Friday, April 29, 2016

NDACo President Testifies on Social Service Funding

As the interim Political Subdivision Taxation Committee furthers it's discussion on transferring the cost of social services from the counties to the state, legislators look for greater information from the counties. Committee members, who are a combination of lawmakers who sit on the tax and finance and human service committees have a desire to really understand the long-term commitment in assuming these costs. Transferring the cost of county social services to the state is estimated at $100 million a biennium. This in turn, will result in a decrease in local property taxes, which is currently how social service programs are largely funded in North Dakota counties.
NDACo President Steve Reiser appears before Political Subdivision Taxation committee

NDACo was asked to respond to several committee member's questions and concerns during a hearing this week. Legislators wanted a look at the social service budgets for 2015 county by county. What NDACo President Steve Reiser provided legislators was a thorough look at the expenses associated with a county social service department. In which a majority, 87 percent, of county social service budgets are direct personnel costs including salary, payroll taxes and benefits.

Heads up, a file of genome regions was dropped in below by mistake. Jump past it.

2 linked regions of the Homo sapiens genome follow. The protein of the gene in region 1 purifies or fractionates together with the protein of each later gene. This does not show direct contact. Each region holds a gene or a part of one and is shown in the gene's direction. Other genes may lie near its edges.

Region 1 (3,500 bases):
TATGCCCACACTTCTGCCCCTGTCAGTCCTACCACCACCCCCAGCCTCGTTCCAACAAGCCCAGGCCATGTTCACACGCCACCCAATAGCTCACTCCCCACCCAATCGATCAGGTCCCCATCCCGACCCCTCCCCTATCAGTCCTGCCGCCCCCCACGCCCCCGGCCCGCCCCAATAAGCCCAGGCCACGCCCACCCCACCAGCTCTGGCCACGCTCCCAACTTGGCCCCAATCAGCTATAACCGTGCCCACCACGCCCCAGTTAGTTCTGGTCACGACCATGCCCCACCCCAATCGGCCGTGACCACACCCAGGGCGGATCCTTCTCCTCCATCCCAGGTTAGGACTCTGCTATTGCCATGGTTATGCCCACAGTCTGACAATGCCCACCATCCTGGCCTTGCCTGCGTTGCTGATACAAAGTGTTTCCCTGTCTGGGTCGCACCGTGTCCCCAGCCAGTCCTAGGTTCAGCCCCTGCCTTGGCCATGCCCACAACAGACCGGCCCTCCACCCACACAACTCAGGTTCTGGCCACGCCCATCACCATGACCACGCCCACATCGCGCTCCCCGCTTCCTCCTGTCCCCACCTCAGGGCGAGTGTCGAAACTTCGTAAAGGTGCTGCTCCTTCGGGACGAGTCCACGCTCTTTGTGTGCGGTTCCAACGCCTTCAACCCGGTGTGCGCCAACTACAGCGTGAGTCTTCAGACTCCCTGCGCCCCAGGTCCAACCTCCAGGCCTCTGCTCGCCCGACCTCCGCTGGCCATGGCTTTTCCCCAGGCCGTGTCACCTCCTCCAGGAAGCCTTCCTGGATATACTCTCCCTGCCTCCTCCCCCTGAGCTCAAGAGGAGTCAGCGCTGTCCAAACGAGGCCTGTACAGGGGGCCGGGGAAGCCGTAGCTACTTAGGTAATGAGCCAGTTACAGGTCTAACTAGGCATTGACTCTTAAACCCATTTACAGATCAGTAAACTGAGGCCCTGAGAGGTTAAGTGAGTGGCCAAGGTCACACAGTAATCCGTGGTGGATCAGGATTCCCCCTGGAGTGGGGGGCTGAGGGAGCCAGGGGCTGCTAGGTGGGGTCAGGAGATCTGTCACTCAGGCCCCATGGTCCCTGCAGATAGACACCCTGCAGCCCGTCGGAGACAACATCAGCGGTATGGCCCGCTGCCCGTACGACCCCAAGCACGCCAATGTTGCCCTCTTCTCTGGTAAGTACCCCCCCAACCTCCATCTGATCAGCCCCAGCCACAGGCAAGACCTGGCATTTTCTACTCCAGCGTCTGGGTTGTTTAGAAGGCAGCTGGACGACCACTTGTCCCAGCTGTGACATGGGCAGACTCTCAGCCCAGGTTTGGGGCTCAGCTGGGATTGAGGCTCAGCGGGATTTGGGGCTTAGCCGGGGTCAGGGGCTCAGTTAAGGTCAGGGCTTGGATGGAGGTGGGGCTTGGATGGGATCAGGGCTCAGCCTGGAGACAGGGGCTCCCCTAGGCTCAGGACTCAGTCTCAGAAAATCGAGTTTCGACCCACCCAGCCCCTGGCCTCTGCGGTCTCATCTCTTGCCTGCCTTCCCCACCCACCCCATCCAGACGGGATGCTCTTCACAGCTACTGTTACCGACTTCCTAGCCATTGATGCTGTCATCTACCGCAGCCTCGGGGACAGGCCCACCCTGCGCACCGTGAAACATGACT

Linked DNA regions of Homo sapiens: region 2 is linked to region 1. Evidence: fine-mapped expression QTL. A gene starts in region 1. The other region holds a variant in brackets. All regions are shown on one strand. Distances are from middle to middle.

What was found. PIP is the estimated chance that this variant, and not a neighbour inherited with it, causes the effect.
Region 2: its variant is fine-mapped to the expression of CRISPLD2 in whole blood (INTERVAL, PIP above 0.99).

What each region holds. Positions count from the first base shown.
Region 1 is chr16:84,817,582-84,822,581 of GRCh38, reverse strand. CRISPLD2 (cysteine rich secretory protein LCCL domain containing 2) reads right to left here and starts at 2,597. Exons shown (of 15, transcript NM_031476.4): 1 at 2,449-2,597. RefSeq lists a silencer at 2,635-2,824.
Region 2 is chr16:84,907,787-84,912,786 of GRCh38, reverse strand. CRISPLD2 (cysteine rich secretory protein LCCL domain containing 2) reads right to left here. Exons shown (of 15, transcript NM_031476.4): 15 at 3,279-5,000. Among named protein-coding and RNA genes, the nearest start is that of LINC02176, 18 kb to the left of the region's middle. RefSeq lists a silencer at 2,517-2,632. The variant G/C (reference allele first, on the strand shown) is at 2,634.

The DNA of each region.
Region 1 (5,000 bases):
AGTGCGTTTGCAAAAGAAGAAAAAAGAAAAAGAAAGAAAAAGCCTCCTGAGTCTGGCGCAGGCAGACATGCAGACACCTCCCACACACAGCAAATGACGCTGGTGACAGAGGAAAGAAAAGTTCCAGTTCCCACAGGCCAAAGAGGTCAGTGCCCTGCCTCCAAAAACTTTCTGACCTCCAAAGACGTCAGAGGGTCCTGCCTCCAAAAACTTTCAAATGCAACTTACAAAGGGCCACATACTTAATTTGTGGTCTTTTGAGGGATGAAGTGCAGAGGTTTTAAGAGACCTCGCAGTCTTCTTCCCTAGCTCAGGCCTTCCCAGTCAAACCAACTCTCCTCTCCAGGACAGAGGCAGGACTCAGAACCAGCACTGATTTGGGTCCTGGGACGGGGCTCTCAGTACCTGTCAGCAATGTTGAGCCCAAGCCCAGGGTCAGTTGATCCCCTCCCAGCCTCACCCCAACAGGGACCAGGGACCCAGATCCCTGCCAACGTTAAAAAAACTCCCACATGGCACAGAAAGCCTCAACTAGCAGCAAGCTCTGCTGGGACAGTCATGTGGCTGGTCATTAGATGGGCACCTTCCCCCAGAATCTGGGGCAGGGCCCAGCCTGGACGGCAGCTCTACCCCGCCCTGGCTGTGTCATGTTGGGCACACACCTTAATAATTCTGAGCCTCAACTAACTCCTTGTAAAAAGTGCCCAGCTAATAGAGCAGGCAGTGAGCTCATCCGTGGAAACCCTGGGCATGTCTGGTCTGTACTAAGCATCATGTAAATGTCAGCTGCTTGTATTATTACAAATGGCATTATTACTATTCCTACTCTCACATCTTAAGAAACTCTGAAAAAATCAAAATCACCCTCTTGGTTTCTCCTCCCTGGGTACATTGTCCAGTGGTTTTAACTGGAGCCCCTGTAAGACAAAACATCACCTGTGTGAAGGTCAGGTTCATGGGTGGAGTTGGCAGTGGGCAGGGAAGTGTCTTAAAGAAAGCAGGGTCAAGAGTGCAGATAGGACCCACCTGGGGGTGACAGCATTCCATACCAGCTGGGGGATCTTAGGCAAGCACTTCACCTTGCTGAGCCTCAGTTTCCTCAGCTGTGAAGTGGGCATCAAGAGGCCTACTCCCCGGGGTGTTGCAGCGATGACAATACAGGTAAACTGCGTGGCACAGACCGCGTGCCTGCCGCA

The committee also requested that NDACo provide input into the appropriate growth, or inflation factor to use in calculating future reimbursements. Personnel costs are almost exclusively driven by state salary adjustments and health insurance premium changes. NDACo proposes using a blended factor to reflect growth of both salaries and insurance rather than an inflationary rate that has no direct relation to those two adjustments.

Lawmakers also wanted to explore what is the appropriate ending fund balances or reserves to be maintained by a social service unit. NDACo maintains that a certain level of reserves is critical for social service programs. A formula should be developed that also addresses ending fund balances. Legislators suggest the balances above that threshold could be deposited in the county general fund to reduce taxes.

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